As far as I'm concerned, W7 offers the best user experience still; People who have no interest in IT or computing come to me at work - out of the blue - and say "Windows 8 is awful, is there any way I can make my new laptop better?"
I start by pointing people in the direction of Classic Shell or Start 8 but I have done so many downgrades to 7 that I have lost count. Maybe two dozen reinstalls ago I started just using a sysprepped W7 image with all the common chipset drivers preloaded.
Historically Microsoft has never managed to persuade consumers that their latest product is better - consumers have made their own damn minds up - so if legal avenues of W7 acquisition dry up, people will turn to the not-so-legal alternatives.
(posted from my 8.1 HTPC)
Congratulations, you've noticed that this year's signature is based on outdated internet memes; CLICK HERE NOW to experience this unforgettable phenomenon. This sentence is just filler and as irrelevant as my signature.
Wonderful. I guess that means if I need to do another build, I'll have to give Linux another spin. I had already made up my mind for January 14, 2020 (last date of official MS support for WIn 7), but I guess this accelerates things a little bit.
Workstation: Phenom II X4 965 Every-Day: Athlon II X4 630 Servers: Athlon X2 BE-2400, A8-7600 Gym: Opteron 150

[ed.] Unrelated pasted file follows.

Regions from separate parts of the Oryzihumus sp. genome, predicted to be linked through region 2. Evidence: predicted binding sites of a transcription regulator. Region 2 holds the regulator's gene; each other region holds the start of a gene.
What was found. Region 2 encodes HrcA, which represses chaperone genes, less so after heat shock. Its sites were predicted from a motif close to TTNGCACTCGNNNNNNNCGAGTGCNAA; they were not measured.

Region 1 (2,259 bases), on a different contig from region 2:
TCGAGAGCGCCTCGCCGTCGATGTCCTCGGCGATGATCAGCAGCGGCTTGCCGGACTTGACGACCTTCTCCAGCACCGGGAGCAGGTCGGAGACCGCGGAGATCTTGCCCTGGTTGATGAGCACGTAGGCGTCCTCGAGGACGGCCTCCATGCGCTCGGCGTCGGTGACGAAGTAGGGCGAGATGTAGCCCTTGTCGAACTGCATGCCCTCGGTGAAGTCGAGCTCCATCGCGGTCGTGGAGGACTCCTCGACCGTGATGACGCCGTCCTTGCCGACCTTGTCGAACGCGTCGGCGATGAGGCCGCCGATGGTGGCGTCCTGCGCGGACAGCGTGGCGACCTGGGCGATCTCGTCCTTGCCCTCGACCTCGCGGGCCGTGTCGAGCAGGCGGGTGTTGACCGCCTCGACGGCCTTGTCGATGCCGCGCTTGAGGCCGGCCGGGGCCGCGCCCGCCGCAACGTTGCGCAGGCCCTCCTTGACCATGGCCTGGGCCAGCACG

The only info I was able to find with a quick Google search was the Microsoft Windows lifecycle fact sheet, which indicates that the last sale dates for both retail and OEM versions are still TBD. Now, it is certainly possible that TBD means "when current stock runs out", but I wouldn't just assume that without some corroboration from MS and/or their channel partners.
*hugs his retail W7 Ultimate box bought months ago*
OEM shouldn't be affected--8 can downgrade to 7 just like 7 can downgrade to XP. I hadn't heard this officially but it doesn't surprise me given that major online retailers have had it out of stock a lot lately.
Users still have the right to tell an OEM they want to downgrade 8.1 back to 7, and the OEM is then required to oblige by providing a key. http://www.microsoft.com/oem/en/licensi ... ights.aspx As long as the legitimate Win 7 download links are still active there's nothing stopping anyone from doing this.